This is a proposed multi-use trail that will run 87 miles between the exciting city of Saratoga Springs and the heart of the Adirondack Mountains. Development of this awesome trail requires taking advantage of a narrow window of opportunity. We need your help! Make sure you visit the Action Page. At the very least, visit our Facebook Page and click the "Like" button.
The route uses the corridor of a railroad that ceased most operations in the 1950s and 1960s. It is currently used for excursion trains to North Creek. Freight operations are sparse, conducted as far north as Tahawus. The railroad operator is a division of Chicago-based Iowa Pacific Holdings operating as Saratoga North Creek Railway. They have generated some controversy recently by announcing they would be storing 300-500 oil tank cars somewhere beyond North River, on miles of track along the Upper Hudson River.
Conversion to a trail requires a decision to cease rail operations. This may seem unlikely, but we believe it's inevitable. We are just trying to encourage a timely decision. And, after all, it just happened in the northern Adirondacks: the state has decided to end railroad operations between Tupper Lake and Lake Placid and replace it with a multi-use trail, an idea that was promoted by ARTA, an organization similar to ours.
The ownership of the corridor is divided among the Town of Corinth, Warren County, and Iowa Pacific Holdings. Each owns a different section, as indicated approximately by color on the map at left. The trail will link to the Saratoga Greenbelt Trail system.
Iowa Pacific operates the lower sections under agreement with Corinth and Warren County. The five-year agreement began in 2011 and ends on June 15, 2016. They agreed to run tourist trains, but they said profitability would depend on developing a freight business. In March, 2015, they revealed that no significant freight business had been developed, that ridership was declining, and they were losing over $1 million a year.
This is not for a lack of effort; Iowa Pacific is a world-class operator of regional railroads. But in view of these losses, most observers are no longer hopeful about restoring any sort of meaningful rail service. The oil tanker storage idea is seen as an act of desperation, and is unlikely to succeed: everyone with an interest in preserving the character of the Adirondack Park is lining up against it.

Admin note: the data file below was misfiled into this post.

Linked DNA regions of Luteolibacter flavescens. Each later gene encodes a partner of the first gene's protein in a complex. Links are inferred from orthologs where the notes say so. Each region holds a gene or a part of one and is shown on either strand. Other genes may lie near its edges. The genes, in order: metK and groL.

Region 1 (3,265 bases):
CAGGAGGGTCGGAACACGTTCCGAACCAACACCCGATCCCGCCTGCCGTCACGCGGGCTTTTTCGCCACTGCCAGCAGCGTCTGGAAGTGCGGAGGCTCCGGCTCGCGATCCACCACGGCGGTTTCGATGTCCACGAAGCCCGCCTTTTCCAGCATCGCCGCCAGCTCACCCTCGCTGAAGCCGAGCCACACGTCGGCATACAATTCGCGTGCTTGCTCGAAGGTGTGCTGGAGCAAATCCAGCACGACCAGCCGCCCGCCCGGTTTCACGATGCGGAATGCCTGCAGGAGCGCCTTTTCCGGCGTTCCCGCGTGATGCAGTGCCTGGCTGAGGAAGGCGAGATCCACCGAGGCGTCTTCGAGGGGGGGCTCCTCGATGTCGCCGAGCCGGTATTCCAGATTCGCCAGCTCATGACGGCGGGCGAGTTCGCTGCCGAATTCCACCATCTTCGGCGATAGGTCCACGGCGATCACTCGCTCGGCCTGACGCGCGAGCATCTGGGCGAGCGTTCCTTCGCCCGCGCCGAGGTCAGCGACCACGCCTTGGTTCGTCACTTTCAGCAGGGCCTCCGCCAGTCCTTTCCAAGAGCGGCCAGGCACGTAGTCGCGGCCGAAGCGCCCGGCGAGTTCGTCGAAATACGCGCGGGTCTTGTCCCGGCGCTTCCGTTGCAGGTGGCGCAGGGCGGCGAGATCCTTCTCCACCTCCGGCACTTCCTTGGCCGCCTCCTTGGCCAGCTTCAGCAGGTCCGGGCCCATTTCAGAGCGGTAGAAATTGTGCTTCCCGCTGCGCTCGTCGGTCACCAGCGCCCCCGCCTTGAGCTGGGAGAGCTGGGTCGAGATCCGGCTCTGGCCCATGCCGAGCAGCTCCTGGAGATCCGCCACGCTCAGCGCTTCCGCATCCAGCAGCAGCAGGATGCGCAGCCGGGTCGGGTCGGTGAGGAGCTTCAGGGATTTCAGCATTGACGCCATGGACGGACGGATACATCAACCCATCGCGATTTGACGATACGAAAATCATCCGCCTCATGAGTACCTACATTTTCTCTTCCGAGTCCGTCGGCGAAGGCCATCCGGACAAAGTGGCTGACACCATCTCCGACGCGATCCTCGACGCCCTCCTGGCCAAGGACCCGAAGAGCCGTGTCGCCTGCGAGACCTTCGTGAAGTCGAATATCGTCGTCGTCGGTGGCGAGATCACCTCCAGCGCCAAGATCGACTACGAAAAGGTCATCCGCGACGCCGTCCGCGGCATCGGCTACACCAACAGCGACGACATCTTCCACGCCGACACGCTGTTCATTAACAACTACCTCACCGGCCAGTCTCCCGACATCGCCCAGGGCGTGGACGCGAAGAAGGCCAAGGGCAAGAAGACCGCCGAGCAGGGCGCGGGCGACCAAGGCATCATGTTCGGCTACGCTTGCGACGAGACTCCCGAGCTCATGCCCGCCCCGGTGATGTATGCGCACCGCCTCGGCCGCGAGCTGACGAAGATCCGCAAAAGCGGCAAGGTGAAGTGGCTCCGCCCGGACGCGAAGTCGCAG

A regional marketing effort has been introduced over the past five years, the First Wilderness Corridor. It's focus is to improve tourism in the towns bordering the corridor. The railroad is the centerpiece attraction of this larger initiative. However, a survey of businesses in the corridor is revealing that no benefit is seen from the railroad except near North Creek.
The situation, then, is that the First Wilderness Corridor is a great marketing effort for the region, but the centerpiece is a weakness: Rail operations are not benefiting most businesses in the corridor. The rail operator itself is not benefiting from its operations.
We are proposing a new centerpiece attraction to the First Wilderness Corridor that addresses both concerns - a multi-use trail. We can confidently predict about ten times more visitors to the region, by considering similar trails elsewhere. Furthermore, these visitors will have greater freedom to travel when and where they like - a boon to the entire region, not just North Creek. Multi-day and return visits are likely, putting "heads in beds". Surveyed businesses greatly prefer the trail option.
Visits will occur in all seasons, too. Snowmobilers will regain 88 miles of trails that were lost when Iowa Pacific began winter operations, according to NYSSA.
Much of the investment in the First Wilderness Corridor will be preserved with the trail option. The stations will be waypoints, frequently visited, true departure points for travel elsewhere. The marketing effort will blossom to include the entire region. As a centerpiece attraction, it will have the stature of other great rail trails in the Northeast.
This is the economic argument, only half of the story. As anyone who has lived along a rail trail knows, they make communities more attractive and encourage a healthy lifestyle. Priceless. Well, there is an economic effect to this as well: property values go up, and recruiting businesses and employees to the area becomes easier. This is recognized by the Warren County EDC.
Our campaign is focused on a favorable decision by the Warren County Board of Supervisors. They must consider the future of the corridor as a new operating agreement with Iowa Pacific is negotiated, if indeed Iowa Pacific wishes to continue (currently in some doubt). The Town of Corinth's interest in their portion of the corridor is mainly over the prospects of developing the brownfield site previously used by a paper mill. The resolution of Iowa Pacific's ownership of the Tahawus section can take one of several paths.
If you've read this far, you're interested! Take one more step, and visit our Action Page.